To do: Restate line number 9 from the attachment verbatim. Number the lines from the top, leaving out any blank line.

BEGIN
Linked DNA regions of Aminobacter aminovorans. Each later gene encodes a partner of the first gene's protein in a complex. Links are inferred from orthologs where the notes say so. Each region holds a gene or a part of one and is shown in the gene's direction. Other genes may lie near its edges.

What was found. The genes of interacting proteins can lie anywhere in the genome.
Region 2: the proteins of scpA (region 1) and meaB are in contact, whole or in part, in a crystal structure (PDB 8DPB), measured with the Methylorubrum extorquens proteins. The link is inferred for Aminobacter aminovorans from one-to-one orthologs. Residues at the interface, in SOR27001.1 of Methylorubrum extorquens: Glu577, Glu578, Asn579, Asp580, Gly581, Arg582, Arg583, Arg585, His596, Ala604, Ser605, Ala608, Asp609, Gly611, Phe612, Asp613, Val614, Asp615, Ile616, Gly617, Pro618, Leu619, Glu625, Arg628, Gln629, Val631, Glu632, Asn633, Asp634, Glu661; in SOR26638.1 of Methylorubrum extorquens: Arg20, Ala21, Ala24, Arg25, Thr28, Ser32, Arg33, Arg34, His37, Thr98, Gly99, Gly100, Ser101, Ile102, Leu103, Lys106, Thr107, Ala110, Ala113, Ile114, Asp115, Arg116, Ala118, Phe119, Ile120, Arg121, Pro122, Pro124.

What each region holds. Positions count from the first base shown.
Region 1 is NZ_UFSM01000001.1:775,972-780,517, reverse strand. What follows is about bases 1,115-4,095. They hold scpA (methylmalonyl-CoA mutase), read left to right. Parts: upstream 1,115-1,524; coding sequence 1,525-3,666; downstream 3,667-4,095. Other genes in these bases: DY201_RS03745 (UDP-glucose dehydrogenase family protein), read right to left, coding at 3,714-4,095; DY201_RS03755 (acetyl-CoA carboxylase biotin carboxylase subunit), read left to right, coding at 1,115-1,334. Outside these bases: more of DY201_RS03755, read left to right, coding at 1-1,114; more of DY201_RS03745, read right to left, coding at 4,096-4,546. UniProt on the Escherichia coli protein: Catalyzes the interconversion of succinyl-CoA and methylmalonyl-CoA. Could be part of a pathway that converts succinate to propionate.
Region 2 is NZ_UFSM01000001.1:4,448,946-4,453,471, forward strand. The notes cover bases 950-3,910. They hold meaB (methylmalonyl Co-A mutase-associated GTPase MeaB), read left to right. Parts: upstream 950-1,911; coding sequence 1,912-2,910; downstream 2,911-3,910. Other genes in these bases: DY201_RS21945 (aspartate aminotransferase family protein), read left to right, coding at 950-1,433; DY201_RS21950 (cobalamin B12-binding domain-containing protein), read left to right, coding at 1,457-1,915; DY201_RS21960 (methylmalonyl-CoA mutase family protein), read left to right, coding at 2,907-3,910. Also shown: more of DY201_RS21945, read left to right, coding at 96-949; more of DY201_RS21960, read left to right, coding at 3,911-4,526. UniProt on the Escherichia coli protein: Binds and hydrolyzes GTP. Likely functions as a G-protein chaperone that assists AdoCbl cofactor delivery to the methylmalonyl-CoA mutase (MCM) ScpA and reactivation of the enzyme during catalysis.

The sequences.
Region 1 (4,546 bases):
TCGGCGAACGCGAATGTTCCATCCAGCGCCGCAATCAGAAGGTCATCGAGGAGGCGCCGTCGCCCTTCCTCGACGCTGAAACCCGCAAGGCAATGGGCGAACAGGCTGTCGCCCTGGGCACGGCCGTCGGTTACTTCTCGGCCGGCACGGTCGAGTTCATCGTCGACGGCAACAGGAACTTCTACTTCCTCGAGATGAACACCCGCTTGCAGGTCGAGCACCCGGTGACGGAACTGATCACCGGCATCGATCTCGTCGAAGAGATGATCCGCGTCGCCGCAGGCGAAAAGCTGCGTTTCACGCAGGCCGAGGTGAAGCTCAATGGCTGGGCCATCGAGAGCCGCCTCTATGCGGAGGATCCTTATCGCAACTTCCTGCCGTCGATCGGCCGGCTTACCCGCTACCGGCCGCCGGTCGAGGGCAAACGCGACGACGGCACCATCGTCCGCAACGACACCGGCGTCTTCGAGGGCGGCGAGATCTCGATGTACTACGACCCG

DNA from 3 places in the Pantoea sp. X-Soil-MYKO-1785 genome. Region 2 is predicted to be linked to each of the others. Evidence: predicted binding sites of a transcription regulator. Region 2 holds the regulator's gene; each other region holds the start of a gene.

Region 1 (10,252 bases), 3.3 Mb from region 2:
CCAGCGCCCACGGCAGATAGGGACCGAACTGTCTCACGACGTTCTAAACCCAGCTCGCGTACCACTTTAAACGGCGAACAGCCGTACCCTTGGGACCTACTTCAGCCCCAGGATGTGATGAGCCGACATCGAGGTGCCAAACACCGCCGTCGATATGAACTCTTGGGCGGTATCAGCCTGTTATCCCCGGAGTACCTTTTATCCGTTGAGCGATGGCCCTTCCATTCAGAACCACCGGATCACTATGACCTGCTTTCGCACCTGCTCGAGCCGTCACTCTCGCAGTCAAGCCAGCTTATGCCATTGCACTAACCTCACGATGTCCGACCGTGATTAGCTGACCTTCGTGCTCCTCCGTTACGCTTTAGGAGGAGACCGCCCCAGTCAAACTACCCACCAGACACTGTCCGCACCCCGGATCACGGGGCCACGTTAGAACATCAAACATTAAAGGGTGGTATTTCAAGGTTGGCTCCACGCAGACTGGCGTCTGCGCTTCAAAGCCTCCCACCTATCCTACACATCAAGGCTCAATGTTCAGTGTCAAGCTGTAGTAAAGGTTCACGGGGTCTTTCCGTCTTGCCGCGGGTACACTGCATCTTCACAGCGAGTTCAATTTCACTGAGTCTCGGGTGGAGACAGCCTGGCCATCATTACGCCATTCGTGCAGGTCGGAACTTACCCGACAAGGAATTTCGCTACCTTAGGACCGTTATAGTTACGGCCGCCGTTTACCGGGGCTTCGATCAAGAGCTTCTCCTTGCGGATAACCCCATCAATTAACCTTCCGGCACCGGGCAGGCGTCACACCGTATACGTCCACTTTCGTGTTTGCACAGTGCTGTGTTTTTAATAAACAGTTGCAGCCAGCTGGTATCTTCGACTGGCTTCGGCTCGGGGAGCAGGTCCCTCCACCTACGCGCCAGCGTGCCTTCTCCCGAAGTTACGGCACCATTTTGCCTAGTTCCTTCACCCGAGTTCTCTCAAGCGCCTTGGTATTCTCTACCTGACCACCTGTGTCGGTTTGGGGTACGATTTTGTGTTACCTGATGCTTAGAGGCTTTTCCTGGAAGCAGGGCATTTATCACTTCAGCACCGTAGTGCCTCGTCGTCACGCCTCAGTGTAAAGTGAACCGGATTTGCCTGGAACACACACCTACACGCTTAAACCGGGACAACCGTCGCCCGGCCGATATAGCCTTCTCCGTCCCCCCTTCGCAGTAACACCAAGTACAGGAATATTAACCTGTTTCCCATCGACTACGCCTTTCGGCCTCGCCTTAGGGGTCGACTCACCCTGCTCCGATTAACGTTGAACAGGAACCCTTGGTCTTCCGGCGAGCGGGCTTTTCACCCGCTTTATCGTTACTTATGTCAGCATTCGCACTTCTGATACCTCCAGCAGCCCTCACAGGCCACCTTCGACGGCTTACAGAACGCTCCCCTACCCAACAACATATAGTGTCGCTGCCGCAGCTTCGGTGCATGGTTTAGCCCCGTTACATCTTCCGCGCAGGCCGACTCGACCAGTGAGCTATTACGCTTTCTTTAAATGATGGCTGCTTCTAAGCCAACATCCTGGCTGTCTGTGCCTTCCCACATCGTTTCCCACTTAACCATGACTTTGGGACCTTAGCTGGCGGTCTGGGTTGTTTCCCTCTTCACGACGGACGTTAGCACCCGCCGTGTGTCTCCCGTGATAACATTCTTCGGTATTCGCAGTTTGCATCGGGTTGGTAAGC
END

TCGGCGAACGCGAATGTTCCATCCAGCGCCGCAATCAGAAGGTCATCGAGGAGGCGCCGTCGCCCTTCCTCGACGCTGAAACCCGCAAGGCAATGGGCGAACAGGCTGTCGCCCTGGGCACGGCCGTCGGTTACTTCTCGGCCGGCACGGTCGAGTTCATCGTCGACGGCAACAGGAACTTCTACTTCCTCGAGATGAACACCCGCTTGCAGGTCGAGCACCCGGTGACGGAACTGATCACCGGCATCGATCTCGTCGAAGAGATGATCCGCGTCGCCGCAGGCGAAAAGCTGCGTTTCACGCAGGCCGAGGTGAAGCTCAATGGCTGGGCCATCGAGAGCCGCCTCTATGCGGAGGATCCTTATCGCAACTTCCTGCCGTCGATCGGCCGGCTTACCCGCTACCGGCCGCCGGTCGAGGGCAAACGCGACGACGGCACCATCGTCCGCAACGACACCGGCGTCTTCGAGGGCGGCGAGATCTCGATGTACTACGACCCG